Yeah, Marvin had to do things "his way." In the police/sheriff's academy,
they tell you (if common sense can't figure it out), that cops should wear
clip-on neckties (for reasons that are obvious to you an me).
Conspiracy and robbery, maybe reckless driving and moving violations,
any weapons offenses if found in possession of any, receiving stolen
But the getaway car driver did not commit homicide of his criminal
partners - the cops did, maybe justifiably.
There is a very old truism arising out of English common law. The man
that starts the horse drove the wagon. Starting in that context means
to apply a rod cane or whip to the subject. A very common order in the
British sailing navy was "Start that man." The petty officer so
addressed would apply a knotted rope end or cane to the offending sailor.
A similar principal applies to civil law in the US. The catch phrase is
when you commit a tort you are along for the ride. It means that you
can be held answerable at law for the unforeseen but foreseeable
consequences of a negligent act. In criminal law the principle is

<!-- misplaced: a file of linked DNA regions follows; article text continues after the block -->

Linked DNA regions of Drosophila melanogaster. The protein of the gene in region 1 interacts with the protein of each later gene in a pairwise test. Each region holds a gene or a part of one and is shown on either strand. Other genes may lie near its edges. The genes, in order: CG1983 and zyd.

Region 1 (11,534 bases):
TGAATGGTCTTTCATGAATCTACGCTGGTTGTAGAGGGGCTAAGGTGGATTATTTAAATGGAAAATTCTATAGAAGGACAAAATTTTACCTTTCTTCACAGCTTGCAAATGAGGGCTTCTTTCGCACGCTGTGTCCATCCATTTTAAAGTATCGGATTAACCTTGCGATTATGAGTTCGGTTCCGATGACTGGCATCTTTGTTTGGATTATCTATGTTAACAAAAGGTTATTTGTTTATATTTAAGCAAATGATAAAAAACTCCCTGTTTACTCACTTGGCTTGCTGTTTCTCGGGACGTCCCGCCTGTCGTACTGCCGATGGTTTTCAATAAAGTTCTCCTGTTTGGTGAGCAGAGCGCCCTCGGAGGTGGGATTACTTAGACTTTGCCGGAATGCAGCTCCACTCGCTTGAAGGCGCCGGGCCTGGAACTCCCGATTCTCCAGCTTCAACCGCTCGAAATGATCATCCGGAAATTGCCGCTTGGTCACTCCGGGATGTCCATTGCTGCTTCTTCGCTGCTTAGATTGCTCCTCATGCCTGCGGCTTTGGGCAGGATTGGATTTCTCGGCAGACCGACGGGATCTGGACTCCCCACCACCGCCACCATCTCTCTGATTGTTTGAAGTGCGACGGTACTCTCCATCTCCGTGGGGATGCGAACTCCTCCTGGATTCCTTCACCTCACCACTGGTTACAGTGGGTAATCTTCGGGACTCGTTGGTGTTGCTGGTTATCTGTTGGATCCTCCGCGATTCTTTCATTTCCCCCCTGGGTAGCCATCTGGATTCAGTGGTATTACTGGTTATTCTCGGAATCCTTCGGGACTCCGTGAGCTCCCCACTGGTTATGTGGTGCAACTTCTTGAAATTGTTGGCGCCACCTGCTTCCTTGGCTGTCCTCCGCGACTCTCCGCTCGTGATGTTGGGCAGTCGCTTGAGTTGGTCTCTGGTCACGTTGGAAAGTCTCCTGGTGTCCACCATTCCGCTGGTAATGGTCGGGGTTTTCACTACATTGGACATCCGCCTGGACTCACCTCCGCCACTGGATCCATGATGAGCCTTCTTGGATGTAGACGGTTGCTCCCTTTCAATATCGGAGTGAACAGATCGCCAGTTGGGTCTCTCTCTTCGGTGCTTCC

expressed as "intent follows the bullet." No matter were the bullet
comes to rest the shooter is responsible for its damage. Felony Murder
just takes it back one step. Death during an armed robbery is a
foreseeable result of starting out to commit one. Anyone who
undertakes an armed robbery is guilty of some degree of criminal
homicide in any death that arises out of that undertaking of that crime.
In PA, if a robber drops a safe on someone's head while crawling through
a ceiling, it's felony murder.
But if a robber points a gun at the intended victim and pulls the
trigger and the victim dies, it's something higher than felony murder -
it's second degree murder, automatic life without parole.
And if a robber shoots up an armored car driver as Plan A without giving
the driver a chance to live by complying with a carjacking, then it is
higher still - obviously premeditated, first degree murder. Two sentences
are available: Life without parole, and death row.
And if a cop or a getaway car driver has a tire blow out and fatally
crashes during a chase, the DA may press a felony murder charge and the
jury may return a guilty verdict, but then the courts get an appeal added
to their workload because the robber is not why the car had a defective or
underinflated tire or why an overloaded dump truck dropped a piece of
scrap metal on the road. But the DA gets re-elected for "being tough on
- Don Klipstein ( email@example.com)
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